The Great Energy Efficiency Bake-Off – Part 1

When it comes to pitting gas central heating against electric central heating, you would be forgiven for thinking there is bound to be a clear winner: the heating system that is used by the majority of homeowners in the UK would surely take the trophy. Or would it? Here we put the two up against each other in our own version of Bake-Off. Let’s see what comes out on top…

Stage 1: Speed and efficiency

How quickly can each of our contestants heat a room? Gas central heating gets off to a fairly slow start as the boiler fires up. The gas starts to heat the water which finally reaches the required temperature before setting off through the pipes and in due course starts to heat the radiators. But wait, what’s this… heat is being lost within the walls whilst the water flows through the pipes. A point lost for efficiency for this contestant.

Over on the other side, the electric heating system was switched on and immediately the radiators were warm. They engaged straight away, because the power only had to travel from the local socket, rather than through a system of pipework. And no heat was lost along the way. Electric radiators actually radiate heat directly to people and objects, whereas gas radiators work via convection, first having to warm the air before it warms the people. Another lost point for efficiency, and a disappointing start for gas in this bake-off.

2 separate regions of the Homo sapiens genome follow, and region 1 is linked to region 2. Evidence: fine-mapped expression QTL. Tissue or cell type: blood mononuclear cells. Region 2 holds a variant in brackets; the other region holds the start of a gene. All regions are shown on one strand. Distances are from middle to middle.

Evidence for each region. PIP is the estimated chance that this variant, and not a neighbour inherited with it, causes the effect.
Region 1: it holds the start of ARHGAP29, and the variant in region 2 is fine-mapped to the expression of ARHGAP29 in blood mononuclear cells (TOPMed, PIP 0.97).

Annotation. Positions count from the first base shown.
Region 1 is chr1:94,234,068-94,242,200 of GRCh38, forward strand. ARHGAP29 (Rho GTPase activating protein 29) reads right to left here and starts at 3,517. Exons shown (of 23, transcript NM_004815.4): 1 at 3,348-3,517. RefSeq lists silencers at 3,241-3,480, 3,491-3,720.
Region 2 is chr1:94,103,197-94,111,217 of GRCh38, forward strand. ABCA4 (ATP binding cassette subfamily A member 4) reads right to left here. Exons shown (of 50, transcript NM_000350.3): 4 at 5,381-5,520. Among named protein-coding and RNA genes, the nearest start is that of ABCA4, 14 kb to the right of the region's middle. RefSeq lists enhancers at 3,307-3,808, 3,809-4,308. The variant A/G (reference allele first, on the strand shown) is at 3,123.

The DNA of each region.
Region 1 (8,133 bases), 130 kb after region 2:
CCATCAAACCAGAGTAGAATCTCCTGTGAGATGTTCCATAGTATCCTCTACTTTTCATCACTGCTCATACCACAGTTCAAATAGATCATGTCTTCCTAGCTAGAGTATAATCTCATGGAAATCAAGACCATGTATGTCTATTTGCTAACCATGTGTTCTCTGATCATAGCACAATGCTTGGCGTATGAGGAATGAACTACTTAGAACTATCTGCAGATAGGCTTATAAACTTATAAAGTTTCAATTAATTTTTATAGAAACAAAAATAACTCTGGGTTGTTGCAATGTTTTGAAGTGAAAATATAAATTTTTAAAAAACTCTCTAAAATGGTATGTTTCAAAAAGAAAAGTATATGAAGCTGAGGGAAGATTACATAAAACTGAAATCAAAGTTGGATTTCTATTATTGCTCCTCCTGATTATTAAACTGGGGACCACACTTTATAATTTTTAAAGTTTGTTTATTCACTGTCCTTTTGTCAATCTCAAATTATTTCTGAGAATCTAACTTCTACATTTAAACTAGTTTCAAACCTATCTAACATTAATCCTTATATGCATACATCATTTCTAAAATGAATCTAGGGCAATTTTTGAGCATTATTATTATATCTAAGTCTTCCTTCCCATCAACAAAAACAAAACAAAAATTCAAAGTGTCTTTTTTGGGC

Which will score the most points and come out on top overall in the great energy efficiency bake-off: gas, or electric central heating?

Which will score the most points and come out on top overall in the great energy efficiency BAKE-OFF: gas, or electric central heating?

Stage 2: Control

How will each of our contestants fair when it comes to control? Gas central heating uses a single thermostat on a central system: set the required temperature at the thermostat and the house maintains the temperature throughout. However, the location of the thermostat will dictate what happens next. Say it is located in a large open space that is not energy efficient. The temperature in this room may well be lower on average than the rest of the house, so when it drops, the thermostat kicks in and commands the heating system to raise the temperature throughout the house, including in areas where it may already be sufficient or even too high, such as the kitchen at meal times. Another point lost for wasted energy.

Electric central heating systems place thermostats on each radiator, so the temperature adjusts to suit the immediate surroundings. Heat fluctuations are measured in half degrees, so there is greater precision, and what’s more, each radiator can be controlled and programmed individually. So instead of the entire heating system coming on at 6pm, you can programme different on and off times for different areas of the home. Another triumph for electric!

In our next post we’ll be taking a look at stage 3 of the great energy bake-off: installation and ongoing costs. Which will come out as the overall winner?

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